Angola Reports More Than 50,000 Cases Of Tuberculosis

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The Secretary of State for Public Health, Carlos Pinto de Sousa, announced on Wednesday that Angola has registered at least 50,612 cases of tuberculosis (TB) between January and September this year.

Of the 50,612 cases, 3,509 were children under the age of 15, while another 3,87 were cases of co-infection of tuberculosis and HIV.

In 2022, a total of 69,259 new cases of tuberculosis were reported in Angola, the highest number of cases reported in the last five years.

According to the official, the high “burden” of morbidity and mortality has negative consequences for the health and economy of families and communities, which affects national development due to absenteeism from school, work and loss of productivity.

He said that in order to minimise and reduce the number of cases, the Ministry of Health is committed to expanding the network of tuberculosis services from 289 units in 2018 to 355 by 2022.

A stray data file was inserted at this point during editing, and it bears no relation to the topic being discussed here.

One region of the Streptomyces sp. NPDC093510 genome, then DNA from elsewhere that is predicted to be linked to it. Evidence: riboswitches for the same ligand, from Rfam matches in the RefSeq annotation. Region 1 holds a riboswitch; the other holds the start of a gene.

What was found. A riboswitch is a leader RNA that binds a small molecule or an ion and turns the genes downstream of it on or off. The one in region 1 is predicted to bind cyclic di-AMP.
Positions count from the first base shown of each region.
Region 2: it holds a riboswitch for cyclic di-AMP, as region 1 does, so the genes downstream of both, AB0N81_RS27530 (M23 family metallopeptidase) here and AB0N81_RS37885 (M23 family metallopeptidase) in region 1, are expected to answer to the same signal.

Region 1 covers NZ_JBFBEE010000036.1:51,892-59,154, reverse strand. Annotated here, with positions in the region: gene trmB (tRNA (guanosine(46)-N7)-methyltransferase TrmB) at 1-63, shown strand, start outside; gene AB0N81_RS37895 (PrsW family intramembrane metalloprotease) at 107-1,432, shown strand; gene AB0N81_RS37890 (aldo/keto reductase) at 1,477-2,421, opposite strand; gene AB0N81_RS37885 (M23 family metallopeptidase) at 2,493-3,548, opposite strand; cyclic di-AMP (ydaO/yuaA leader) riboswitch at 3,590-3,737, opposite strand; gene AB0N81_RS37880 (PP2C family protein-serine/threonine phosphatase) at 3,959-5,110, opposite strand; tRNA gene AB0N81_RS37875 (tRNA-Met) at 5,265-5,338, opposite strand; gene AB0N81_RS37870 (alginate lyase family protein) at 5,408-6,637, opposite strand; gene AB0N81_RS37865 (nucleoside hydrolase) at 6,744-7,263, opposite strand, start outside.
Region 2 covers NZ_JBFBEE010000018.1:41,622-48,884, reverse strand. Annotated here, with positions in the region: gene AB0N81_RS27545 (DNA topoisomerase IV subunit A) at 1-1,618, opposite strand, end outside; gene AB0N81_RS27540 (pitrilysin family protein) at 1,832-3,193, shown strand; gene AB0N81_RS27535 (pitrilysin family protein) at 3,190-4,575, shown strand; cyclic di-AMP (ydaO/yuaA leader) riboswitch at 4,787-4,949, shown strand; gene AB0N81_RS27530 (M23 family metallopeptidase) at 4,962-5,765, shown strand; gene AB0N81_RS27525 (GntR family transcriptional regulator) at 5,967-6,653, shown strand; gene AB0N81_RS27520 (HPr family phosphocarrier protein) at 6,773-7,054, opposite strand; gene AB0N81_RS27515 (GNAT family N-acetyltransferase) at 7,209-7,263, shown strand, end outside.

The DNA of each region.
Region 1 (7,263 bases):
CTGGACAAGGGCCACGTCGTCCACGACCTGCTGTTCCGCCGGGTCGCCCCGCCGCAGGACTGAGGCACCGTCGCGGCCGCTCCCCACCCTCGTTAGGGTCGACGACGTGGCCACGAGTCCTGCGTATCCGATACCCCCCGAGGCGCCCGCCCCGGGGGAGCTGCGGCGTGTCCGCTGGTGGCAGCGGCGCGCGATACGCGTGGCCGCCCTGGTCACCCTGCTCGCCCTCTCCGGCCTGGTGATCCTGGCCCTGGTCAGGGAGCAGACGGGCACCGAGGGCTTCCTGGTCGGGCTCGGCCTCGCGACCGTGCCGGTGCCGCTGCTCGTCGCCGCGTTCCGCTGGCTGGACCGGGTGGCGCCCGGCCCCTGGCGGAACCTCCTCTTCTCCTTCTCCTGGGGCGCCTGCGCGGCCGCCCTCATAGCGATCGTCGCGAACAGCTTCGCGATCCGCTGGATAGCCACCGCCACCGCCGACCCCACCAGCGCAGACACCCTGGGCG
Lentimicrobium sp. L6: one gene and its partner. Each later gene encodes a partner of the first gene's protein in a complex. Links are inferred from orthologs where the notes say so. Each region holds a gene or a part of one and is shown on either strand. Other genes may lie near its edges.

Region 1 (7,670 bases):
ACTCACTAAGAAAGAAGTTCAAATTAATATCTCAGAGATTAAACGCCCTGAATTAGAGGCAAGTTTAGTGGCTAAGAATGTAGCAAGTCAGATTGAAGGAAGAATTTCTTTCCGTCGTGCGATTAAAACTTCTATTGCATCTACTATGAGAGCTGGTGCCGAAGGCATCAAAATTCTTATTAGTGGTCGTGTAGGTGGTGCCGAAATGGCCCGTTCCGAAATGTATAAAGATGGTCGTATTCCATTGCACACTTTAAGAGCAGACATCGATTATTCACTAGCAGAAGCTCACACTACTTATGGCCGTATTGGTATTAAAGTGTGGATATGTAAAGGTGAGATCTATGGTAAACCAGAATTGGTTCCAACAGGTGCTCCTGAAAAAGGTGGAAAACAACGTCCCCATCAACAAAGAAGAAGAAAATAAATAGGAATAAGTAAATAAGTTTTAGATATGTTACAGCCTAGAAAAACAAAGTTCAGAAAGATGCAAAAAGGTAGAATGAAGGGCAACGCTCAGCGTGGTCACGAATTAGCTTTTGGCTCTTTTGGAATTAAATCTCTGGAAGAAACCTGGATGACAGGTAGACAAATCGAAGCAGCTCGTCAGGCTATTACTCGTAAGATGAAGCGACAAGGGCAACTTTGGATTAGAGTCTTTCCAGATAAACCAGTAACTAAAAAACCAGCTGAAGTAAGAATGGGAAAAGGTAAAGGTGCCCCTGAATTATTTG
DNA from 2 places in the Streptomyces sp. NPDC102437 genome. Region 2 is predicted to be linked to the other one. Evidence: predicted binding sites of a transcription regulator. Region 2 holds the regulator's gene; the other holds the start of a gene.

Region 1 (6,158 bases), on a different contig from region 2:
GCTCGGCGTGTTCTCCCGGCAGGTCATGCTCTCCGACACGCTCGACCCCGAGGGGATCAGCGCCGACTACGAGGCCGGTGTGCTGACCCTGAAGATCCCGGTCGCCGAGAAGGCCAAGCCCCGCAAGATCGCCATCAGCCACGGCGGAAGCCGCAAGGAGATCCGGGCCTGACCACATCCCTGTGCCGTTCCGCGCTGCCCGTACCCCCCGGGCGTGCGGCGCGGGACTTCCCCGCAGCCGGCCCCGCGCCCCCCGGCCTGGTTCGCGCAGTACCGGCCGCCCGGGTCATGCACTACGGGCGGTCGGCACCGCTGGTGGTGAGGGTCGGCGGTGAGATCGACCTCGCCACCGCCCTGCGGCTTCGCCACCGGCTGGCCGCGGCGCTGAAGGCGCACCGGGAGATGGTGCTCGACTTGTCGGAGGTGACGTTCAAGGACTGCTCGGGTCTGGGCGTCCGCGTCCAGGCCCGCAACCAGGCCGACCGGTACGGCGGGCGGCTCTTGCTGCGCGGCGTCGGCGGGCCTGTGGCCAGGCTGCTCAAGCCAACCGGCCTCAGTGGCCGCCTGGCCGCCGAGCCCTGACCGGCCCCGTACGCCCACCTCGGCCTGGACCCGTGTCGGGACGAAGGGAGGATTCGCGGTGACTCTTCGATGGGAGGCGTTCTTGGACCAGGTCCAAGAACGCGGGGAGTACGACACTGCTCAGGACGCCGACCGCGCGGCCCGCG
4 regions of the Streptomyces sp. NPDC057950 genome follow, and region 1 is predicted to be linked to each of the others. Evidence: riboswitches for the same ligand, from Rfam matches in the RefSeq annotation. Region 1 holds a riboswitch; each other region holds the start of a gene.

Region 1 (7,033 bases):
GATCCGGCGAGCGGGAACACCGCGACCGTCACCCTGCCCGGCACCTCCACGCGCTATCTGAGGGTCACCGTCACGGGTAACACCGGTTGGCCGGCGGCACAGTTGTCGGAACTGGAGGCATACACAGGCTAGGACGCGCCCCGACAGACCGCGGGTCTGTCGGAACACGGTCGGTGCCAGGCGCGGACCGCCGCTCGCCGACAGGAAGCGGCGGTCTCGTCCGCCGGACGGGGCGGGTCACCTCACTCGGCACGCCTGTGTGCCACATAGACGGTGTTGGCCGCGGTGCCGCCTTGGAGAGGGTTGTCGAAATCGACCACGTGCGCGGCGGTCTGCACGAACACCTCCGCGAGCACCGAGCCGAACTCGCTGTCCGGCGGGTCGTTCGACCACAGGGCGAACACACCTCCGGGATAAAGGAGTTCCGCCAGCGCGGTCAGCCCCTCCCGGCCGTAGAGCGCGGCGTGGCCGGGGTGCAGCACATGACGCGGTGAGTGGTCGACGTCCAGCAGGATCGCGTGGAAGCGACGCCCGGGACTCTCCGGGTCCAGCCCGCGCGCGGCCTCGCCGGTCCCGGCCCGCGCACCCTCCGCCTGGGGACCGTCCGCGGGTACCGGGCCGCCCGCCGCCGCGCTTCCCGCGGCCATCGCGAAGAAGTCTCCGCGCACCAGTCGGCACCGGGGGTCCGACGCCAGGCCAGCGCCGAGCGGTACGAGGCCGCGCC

In the same period, he added, there was an increase in the number of municipalities with the capacity to diagnose and treat tuberculosis cases, from 111 to 155. Angola has 164 municipalities.

According to Carlos Pinto de Sousa, the country’s 18 provinces have the capacity to diagnose drug-resistant tuberculosis.

He stressed that there are still many challenges in the process of expanding the network of tuberculosis care services, giving as an example increasing decentralised access to diagnosis and treatment, carrying out follow-up consultations and providing free and uninterrupted supervised medication, strengthening the partnership to expand the Community DOT, among others.

In this process, the secretary considered the active collaboration of all the players to be fundamental, particularly the different ministerial departments and social partners. “Together we can guarantee the sustainability of early diagnosis and timely, uninterrupted treatment to put an end to the disease.”

He reiterated that the Ministry of Health will continue its efforts to combat tuberculosis.